Exposure to educational television has been shown to have positive effects on the social, intellectual, and educational development of children. Is it possible to find truly educational content on broadcast television? Articles below deal with 1) television broadcasters' obligation to provide educational programming for children, 2) efforts to shield children from indecenct programming, 3) advertising aimed at children and 4) children and violence.
Children and Media
A recent Mobile Beacon report analyzing mobile broadband usage by non-profit organizations, including schools, finds that schools utilizing Mobile Beacon’s 4G LTE internet service indicate that the ability to supplement and/or extend existing scho
America continues to make significant strides in reducing the digital divide among school-age children.
The White House is releasing a five-year plan to strengthen education in science, technology, engineering, and mathematics (STEM), developed by the National Science and Technology Council Committee on STEM Education and the White House Office of S
Amid growing concern over social media’s impact and influence on today’s youth, a new Pew Research Center survey of US teens finds that many young people acknowledge the unique challenges – and benefits – of growing up in the digital age. Roughly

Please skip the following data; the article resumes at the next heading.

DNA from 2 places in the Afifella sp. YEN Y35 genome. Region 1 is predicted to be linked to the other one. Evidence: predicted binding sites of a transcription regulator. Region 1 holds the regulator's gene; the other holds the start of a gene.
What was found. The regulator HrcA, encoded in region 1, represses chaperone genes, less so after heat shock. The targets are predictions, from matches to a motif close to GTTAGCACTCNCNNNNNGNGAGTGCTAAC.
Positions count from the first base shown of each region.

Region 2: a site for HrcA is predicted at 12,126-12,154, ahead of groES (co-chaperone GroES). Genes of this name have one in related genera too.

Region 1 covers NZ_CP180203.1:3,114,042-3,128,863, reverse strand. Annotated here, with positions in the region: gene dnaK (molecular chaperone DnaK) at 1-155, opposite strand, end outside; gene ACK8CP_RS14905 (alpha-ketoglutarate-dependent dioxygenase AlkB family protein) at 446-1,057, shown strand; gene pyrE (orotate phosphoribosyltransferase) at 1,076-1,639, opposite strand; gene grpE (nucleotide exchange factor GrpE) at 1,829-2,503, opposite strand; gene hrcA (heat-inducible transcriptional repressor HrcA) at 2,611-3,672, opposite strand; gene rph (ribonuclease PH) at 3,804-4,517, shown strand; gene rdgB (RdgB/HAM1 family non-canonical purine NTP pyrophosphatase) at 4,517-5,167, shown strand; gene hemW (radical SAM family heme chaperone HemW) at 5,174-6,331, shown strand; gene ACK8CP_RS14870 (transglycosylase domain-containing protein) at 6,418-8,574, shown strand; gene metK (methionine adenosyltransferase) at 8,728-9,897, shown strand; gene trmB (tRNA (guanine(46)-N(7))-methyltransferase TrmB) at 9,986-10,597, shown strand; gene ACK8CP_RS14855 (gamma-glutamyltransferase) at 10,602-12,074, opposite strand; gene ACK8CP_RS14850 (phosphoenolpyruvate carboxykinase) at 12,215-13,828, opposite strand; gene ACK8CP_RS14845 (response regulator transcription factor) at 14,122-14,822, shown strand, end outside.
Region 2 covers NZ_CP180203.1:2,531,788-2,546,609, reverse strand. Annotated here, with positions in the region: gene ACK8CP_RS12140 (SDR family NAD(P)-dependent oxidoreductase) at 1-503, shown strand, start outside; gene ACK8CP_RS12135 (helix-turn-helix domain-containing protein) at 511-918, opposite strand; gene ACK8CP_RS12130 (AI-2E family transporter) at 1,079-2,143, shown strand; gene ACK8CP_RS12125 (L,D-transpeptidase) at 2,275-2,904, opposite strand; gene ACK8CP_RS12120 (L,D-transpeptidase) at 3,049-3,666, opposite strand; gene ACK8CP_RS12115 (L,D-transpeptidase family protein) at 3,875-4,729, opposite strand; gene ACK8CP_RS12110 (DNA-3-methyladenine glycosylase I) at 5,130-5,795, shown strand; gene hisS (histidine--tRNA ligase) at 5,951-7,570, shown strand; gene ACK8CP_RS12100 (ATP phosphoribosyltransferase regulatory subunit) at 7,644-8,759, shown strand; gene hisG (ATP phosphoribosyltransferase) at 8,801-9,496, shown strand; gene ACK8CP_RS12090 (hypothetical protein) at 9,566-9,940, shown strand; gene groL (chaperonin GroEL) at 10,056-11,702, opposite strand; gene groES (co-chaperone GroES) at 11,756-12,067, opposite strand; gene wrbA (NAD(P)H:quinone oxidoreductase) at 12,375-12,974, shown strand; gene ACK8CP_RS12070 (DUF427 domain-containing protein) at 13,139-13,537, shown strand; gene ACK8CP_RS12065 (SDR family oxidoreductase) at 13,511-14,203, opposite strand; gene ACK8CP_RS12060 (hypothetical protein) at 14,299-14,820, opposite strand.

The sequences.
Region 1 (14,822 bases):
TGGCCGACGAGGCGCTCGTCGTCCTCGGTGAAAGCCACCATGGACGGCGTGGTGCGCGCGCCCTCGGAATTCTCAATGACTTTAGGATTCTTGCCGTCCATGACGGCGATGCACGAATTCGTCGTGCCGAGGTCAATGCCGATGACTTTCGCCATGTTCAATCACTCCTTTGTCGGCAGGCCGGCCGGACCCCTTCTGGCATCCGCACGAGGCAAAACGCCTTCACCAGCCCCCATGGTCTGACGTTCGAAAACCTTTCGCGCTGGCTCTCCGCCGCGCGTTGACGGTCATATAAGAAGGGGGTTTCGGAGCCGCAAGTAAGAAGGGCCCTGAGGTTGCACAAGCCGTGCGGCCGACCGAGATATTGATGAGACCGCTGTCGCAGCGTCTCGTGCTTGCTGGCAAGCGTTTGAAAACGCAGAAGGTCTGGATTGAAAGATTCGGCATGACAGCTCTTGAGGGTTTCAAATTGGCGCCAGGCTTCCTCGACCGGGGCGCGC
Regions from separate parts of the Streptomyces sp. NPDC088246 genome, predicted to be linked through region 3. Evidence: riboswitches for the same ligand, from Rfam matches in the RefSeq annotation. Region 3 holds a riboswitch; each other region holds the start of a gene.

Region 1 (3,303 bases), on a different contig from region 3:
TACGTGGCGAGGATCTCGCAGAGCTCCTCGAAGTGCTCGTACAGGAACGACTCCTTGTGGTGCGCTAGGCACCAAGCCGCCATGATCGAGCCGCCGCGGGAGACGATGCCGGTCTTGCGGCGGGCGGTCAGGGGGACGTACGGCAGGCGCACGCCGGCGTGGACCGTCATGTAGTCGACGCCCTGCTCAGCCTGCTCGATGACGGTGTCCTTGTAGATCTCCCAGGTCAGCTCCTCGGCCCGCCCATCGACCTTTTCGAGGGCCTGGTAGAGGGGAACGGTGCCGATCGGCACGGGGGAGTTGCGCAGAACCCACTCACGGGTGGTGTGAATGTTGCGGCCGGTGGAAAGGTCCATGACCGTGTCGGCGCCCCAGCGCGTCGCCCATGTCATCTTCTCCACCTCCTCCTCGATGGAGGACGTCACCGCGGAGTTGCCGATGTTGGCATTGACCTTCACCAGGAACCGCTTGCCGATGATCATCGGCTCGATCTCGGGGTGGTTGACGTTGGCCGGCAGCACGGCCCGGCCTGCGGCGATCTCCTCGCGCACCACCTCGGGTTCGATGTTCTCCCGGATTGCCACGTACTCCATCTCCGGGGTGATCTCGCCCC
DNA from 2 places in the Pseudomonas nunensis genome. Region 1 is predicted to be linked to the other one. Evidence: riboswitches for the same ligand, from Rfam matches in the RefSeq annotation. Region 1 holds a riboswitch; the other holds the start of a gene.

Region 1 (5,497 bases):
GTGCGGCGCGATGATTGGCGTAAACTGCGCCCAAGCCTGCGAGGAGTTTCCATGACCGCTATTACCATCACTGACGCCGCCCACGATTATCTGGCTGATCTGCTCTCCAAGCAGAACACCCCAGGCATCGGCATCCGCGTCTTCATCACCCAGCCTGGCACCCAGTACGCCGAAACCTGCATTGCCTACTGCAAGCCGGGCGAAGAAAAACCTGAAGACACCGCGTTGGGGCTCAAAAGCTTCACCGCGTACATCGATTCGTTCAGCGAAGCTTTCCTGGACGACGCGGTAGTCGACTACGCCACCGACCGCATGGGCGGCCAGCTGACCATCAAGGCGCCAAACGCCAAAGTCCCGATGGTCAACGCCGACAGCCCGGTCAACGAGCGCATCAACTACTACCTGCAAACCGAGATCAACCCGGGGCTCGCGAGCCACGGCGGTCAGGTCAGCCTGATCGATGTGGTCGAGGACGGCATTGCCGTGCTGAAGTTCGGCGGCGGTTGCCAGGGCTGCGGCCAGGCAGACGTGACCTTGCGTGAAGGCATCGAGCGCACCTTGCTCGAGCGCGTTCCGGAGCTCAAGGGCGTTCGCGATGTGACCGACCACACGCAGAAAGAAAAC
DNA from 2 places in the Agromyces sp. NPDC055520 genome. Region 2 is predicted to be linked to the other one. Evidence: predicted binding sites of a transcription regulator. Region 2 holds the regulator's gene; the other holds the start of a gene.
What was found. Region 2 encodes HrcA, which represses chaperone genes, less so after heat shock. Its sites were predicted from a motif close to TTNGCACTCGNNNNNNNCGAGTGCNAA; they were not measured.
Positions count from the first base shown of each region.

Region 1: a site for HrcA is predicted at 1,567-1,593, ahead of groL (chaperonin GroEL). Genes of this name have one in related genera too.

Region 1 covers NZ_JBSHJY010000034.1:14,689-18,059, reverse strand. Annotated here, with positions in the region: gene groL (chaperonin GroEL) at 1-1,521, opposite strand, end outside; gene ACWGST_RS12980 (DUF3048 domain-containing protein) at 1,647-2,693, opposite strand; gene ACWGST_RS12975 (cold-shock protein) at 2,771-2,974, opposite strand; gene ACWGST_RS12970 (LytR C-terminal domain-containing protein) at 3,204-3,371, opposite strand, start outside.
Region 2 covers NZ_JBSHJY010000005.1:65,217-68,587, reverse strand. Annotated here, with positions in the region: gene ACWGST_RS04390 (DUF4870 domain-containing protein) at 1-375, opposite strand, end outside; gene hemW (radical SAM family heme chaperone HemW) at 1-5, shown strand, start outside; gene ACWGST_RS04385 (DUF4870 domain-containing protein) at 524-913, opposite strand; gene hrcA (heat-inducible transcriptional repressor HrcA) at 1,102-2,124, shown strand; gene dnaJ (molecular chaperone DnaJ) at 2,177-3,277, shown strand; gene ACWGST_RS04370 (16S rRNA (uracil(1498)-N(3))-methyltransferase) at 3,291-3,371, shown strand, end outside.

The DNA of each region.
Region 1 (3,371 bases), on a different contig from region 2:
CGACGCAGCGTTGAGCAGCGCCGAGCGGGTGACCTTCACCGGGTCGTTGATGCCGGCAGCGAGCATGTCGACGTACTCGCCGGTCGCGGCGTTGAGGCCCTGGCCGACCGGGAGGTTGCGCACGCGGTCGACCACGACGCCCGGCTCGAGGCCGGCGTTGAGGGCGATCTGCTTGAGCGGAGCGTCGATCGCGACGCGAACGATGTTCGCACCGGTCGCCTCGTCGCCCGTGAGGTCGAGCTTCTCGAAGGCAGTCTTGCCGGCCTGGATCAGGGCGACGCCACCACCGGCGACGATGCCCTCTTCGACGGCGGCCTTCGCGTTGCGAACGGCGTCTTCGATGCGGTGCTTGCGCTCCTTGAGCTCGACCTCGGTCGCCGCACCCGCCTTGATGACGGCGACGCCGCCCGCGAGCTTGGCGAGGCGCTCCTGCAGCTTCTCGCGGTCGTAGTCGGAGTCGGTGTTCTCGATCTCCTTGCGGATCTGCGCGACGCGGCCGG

The Federal Communications Commission is moving toward adopting a new rule that community television groups say would gut funding for public, educational and governmental channels.
When Winterset (IA) Community Schools launched its one-to-one device program, staff celebrated the milestone.
Privacy groups are pressing the Federal Trade Commission for the status of their complaint against Google.
Sens Markey, Udall, Blumenthal Call for FTC Investigation into Manipulative Marketing in Children’s Apps
Sens Ed Markey (D-MA), Tom Udall (D-NM), and Richard Blumenthal (D-CT) called on the Federal Trade Commission to launch an investigation into new evidence of manipulative marketing practices in apps directed at children.
More than 10.7 million low-income households in the United States lack access to quality internet service.
In apps marketed for children 5 and under in the Google Play store, there were pop-up ads with disturbing imagery.